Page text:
Denver, CO Kyphoplasty Cost Comparison

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A Kyphoplasty in Denver costs $16,663 on average when you take the median of the 47 medical providers who perform Kyphoplasty procedures in Denver, CO. There are 1 different types of Kyphoplasty provided in Denver, listed below, and the price for each differs based upon your insurance type. As a healthcare consumer you should understand that prices of medical procedures vary and if you shop from the Denver providers below you may be able to save money. Start shopping today and see what you can save!
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Select any of the procedures below to view detailed cost data and provider comparisons.

Procedure Price Range
Kyphoplasty Cost Average $10,300 - $28,200 Free Quote

Compare Kyphoplasty Providers in Denver, CO

Facility City Type
Rocky Mountain Surgery Center Englewood Ambulatory Surgical Center
Parker Adventist Hospital Parker Acute Care Hospital
Asarch Surgery Center Englewood Ambulatory Surgical Center
Porter Adventist Hospital Denver Acute Care Hospital
Saint Anthony North Hospital Westminster Acute Care Hospital
Presbyterian/Saint Luke's Medical Center Denver Acute Care Hospital
The Surgery Center at Park Meadows Lone Tree Ambulatory Surgical Center
Littleton Adventist Hospital Littleton Acute Care Hospital
The Surgery Center at Lone Tree Lone Tree Ambulatory Surgical Center
Golden Surgery Center Golden Ambulatory Surgical Center
Denver Health Services Denver Ambulatory Surgical Center
Yosemite Street Surgery Center Lone Tree Ambulatory Surgical Center
Greenwood ASC Greenwood Village Ambulatory Surgical Center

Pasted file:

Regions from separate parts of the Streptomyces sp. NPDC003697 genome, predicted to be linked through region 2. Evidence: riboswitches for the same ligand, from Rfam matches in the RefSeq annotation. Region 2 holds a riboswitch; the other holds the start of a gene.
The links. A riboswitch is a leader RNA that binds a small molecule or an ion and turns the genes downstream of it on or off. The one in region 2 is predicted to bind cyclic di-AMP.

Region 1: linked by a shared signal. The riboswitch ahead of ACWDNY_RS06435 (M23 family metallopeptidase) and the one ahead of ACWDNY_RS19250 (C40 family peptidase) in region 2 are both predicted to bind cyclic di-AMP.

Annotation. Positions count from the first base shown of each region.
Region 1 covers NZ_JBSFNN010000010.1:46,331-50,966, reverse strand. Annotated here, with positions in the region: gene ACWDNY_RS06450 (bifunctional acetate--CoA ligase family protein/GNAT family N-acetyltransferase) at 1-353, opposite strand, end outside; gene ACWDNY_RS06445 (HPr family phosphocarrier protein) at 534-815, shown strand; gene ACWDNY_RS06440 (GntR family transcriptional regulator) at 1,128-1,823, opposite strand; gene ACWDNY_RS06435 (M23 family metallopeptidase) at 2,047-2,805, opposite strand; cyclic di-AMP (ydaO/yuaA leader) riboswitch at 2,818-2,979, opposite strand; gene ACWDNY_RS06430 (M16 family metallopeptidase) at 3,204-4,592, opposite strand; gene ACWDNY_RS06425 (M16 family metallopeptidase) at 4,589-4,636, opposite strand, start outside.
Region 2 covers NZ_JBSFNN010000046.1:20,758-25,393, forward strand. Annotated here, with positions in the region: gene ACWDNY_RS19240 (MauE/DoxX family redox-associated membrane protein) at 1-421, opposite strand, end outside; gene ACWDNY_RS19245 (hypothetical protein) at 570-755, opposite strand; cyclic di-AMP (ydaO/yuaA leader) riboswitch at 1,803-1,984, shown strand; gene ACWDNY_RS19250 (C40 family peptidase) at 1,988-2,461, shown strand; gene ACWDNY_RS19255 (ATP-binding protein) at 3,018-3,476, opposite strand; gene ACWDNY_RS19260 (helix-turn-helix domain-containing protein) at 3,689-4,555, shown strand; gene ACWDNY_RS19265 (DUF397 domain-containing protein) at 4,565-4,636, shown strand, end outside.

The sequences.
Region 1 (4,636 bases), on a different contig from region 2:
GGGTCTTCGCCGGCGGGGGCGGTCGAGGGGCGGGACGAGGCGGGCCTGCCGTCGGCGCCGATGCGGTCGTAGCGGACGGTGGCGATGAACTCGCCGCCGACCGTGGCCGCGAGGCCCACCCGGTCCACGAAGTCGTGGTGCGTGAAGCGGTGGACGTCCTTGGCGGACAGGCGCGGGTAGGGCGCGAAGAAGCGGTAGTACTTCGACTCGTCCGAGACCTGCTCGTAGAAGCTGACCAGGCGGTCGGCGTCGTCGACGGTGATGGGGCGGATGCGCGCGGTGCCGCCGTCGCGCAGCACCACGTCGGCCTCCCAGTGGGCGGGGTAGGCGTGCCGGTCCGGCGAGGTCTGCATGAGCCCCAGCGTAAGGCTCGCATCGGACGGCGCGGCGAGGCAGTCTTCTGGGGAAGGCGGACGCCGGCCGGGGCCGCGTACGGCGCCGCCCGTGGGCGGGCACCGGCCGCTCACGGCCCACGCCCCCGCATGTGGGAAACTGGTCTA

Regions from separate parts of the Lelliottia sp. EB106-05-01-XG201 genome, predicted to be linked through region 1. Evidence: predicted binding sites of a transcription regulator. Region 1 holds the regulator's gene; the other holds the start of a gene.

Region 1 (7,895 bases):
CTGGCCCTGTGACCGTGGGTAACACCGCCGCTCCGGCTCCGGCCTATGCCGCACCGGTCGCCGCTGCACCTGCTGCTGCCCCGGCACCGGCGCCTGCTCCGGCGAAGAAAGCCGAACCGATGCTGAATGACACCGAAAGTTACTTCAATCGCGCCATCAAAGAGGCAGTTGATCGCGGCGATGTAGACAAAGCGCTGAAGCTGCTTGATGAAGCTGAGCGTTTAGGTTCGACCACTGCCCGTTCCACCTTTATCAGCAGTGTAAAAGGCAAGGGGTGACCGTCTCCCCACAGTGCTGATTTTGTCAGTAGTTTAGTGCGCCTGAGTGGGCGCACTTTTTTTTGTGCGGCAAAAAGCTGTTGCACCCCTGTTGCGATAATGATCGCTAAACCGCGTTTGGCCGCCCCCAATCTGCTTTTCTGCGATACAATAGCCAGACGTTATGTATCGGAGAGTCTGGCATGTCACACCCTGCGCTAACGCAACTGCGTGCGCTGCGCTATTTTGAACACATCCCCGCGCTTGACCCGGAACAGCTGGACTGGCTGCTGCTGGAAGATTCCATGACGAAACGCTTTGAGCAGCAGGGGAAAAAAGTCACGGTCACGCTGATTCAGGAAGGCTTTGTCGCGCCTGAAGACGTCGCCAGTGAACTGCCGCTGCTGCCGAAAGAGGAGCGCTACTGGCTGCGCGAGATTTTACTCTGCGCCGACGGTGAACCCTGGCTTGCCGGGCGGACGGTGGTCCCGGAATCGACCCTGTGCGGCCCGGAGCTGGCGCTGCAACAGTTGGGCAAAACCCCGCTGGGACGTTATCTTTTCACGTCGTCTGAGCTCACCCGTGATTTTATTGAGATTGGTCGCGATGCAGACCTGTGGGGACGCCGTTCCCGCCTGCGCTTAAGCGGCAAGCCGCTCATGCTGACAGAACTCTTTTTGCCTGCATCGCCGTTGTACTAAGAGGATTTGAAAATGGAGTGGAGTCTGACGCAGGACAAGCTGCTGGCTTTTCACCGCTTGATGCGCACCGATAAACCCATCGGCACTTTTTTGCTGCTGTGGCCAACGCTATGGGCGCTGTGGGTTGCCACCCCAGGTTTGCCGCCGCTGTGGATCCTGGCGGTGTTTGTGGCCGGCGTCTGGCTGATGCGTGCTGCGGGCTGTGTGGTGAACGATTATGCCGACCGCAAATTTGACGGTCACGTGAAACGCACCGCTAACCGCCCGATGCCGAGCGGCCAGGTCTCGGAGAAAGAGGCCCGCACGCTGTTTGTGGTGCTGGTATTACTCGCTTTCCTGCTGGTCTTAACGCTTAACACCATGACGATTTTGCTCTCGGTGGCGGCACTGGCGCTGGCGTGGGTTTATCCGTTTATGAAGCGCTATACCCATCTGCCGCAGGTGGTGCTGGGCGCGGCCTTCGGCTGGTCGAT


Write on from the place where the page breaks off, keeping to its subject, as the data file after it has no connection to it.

Highline South Ambulatory Surgery Center Littleton Ambulatory Surgical Center
Northwest Regional ASC Westminster Ambulatory Surgical Center
National Jewish Medical and Research Center Denver Acute Care Hospital
Park Avenue Surgery Center Denver Ambulatory Surgical Center
North Suburban Surgery Center Thornton Ambulatory Surgical Center
Denver Health Medical Center Denver Acute Care Hospital
Park Meadows Outpatient Surgery Lone Tree Ambulatory Surgical Center
The Mohs Center Denver Ambulatory Surgical Center
Littleton Day Surgery Center Littleton Ambulatory Surgical Center
Sky Ridge Medical Center Lone Tree Acute Care Hospital
Saint Anthony Central Hospital Denver Acute Care Hospital
North Suburban Medical Center Thornton Acute Care Hospital
Rose Medical Center Denver Acute Care Hospital
Madison Street Surgery Ctr Denver Ambulatory Surgical Center
Platte Valley Medical Center Brighton Acute Care Hospital
Exempla Lutheran Medical Center Wheat Ridge Acute Care Hospital
Aurora Surgery Center Aurora Ambulatory Surgical Center
Harvard Park Surgery Center Denver Ambulatory Surgical Center
Englewood Surgery Center Englewood Ambulatory Surgical Center
The Medical Center of Aurora Aurora Acute Care Hospital
Midtown Surgical Center Denver Ambulatory Surgical Center
Sky Ridge Surgical Center Lone Tree Ambulatory Surgical Center
Exempla Saint Joseph Hospital Denver Acute Care Hospital
Lakewood Surgical Center Lakewood Ambulatory Surgical Center
Lowry Surgery Center Denver Ambulatory Surgical Center
Swedish Medical Center Englewood Acute Care Hospital
The Surgery Center at Lutheran Wheat Ridge Ambulatory Surgical Center
Dry Creek Surgery Center Englewood Ambulatory Surgical Center
Crown Point Surgery Center Parker Ambulatory Surgical Center
Surgery Center of Colorado Littleton Ambulatory Surgical Center